Federal Reserve Chair Janet Yellen has confirmed what most already knew. The recovery in the U.S. jobs market is far from complete. Yellen noted that the unemployment rate has improved since the Federal Reserve initiated its last round of quantitative easing in late 2012, falling from 8.1% to 6.6%. Curiously, in 2013, the U.S. economy grew just two percent.
That said, against the backdrop of a so-called improving U.S. economy, the numbers of the long-term unemployed and part-time workers are far too high. In fact, 3.6 million Americans, or 35.8% of the country’s unemployed, fall under the “long-term unemployed” umbrella—that is, those who have been out of work for more than 27 weeks. The underemployment rate (which includes those who have part-time jobs but want full-time jobs and those who have given up looking for work) remains stubbornly high at 12.7%.
The improving unemployment numbers come on the heels of two straight months of weak jobs numbers. In January, economists were expecting the U.S. to add 180,000 new jobs to the U.S. economy; instead, just 113,000 new jobs were added. In December, economists were projecting 200,000 new jobs would be added—instead, the number was an anemic 74,000.
For the head of the Federal Reserve, this translates into more money being dumped into the bond market ($65.0 billion per month) and a continuation of artificially low interest rates.
Once again, bad news for Main Street is good news for Wall Street. After Yellen’s speech, the S&P 500, NYSE, and NASDAQ responded by surging higher. Again, the Federal Reserve’s ongoing bond buying program and open-ended artificially low interest rate environment is great … Read More
The central bank of Japan has taken center stage when it comes to using extraordinary measures to revive growth in an economy. In an effort to boost the Japanese economy, the central bank has resorted to quantitative easing. And unlike the U.S. Federal Reserve, Japan is also involved in buying exchange-traded funds (ETFs) and real estate investment trusts (REITs), not just government bonds and mortgage securities.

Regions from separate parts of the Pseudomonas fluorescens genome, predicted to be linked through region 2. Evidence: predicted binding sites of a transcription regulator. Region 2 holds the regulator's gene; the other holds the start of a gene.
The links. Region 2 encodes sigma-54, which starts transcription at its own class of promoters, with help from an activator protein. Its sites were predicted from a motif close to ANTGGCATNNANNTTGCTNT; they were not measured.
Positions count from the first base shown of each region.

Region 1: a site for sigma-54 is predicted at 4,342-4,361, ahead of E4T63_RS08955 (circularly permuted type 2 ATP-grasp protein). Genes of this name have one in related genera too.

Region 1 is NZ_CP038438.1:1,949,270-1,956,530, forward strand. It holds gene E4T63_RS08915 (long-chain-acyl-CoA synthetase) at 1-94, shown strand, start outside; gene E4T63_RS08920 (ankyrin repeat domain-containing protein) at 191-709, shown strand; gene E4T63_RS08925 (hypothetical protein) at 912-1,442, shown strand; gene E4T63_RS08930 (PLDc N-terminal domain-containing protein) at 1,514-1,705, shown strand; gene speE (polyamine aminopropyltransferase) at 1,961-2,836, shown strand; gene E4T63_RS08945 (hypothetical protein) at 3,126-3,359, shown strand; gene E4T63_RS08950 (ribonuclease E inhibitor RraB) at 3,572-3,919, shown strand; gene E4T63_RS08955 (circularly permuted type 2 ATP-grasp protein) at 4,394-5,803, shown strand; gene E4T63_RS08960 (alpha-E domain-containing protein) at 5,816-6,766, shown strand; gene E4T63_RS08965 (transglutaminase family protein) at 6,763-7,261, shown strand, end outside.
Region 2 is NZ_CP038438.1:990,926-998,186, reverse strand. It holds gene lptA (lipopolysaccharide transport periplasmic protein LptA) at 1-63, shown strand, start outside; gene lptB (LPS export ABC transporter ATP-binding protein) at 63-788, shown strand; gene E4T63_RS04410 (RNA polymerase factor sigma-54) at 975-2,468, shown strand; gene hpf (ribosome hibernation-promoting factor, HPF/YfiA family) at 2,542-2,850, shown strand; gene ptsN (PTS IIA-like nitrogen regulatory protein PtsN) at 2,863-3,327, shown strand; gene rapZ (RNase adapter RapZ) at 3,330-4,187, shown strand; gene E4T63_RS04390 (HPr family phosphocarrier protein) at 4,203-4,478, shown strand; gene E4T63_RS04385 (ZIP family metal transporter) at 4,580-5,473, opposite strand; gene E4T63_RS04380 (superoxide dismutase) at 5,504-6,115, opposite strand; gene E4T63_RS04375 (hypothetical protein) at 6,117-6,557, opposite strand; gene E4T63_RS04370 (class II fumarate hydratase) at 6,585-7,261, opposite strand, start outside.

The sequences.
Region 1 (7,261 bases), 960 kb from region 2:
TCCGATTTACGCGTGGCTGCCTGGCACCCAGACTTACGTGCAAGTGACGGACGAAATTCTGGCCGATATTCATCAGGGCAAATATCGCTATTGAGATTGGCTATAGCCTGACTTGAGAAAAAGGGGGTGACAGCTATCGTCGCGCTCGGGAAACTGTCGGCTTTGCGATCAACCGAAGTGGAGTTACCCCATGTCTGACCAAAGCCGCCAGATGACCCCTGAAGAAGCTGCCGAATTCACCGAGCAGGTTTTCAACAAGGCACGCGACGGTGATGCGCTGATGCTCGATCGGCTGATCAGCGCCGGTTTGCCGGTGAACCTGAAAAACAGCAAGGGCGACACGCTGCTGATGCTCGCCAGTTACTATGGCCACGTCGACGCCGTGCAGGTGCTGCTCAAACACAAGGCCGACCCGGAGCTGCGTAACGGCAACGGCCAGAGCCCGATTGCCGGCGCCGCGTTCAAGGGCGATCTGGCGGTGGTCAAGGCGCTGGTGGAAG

Unfortunately, the central bank is outright failing. One of the main goals of the Bank of Japan is to inject inflation into the Japanese economy through money printing, aiming for an inflation rate of two percent. Sadly, this isn’t happening; inflation in the Japanese economy is running far below the targeted level, and there may not even be light at the end of the tunnel.
“A 1 percent inflation rate may be possible, but that’s different to the Bank of Japan target,” said Takahiro Mitani, manager of the Government Pension Investment Fund of Japan (GPIF), the world’s largest pension fund. “We haven’t seen real demand to pull prices up yet. Whether inflation will be stable is questionable.” (Source: Winkler, M., “World’s Biggest Pension Fund Sees Japan Fail on 2% Inflation,” Bloomberg web site, December 4, 2013.)
Consumption is one of the factors that can help bring inflation into an economy. Sadly, the Japanese economy is seeing hardships here as well, as consumer confidence, one of the best indicators of where consumer spending will go, is declining. Between September and November, consumer confidence in the Japanese economy declined more than eight percent. The index tracking consumer confidence stood at 45.7 in September and 41.9 in … Read More
While quantitative easing (QE) may have been put in place to kick-start the economy, it also had the added benefit of kicking income investors to the curb. Since implementing QE1 in November 2008, the Federal Reserve has printed over $3.0 trillion to snap up government bonds.
This has translated into artificially low interest rates, which are supposed to spur borrowing. A low-interest-rate environment has also helped fuel the stock market and put a smoldering spark in the housing market and auto industry. Those same record-low interest rates have also sucked the income out of America’s retirement portfolio.
In a high-interest environment, fixed income assets like Treasuries, bonds, and certificates of deposit are an important part of most retirement portfolios. In theory, they provide regular investors with a stable place to park their retirement money and a means to anticipate a reliable income stream.
In 1980, Treasury bonds peaked at an eye-watering 14%. Today, a 30-year Treasury bond provides a yield of just 3.67%, a far cry from 1980 and a long way from the 5.3% yield in late 2007—before the financial crisis began.
In order to diversify risk, invest in multiple asset classes, and take advantage of growing dividend yields, many investors have turned to exchange-traded funds (ETFs). ETFs are a great option for broad-based investing, especially for those who do not have deep pockets. In fact, with a simple ETF strategy, investors can build a well-diversified portfolio made up of small-, medium-, and large-cap stocks.
While ETFs continue to grow in popularity, investors looking for more options might want to consider exchange-traded notes (ETNs). On the surface, ETNs are … Read More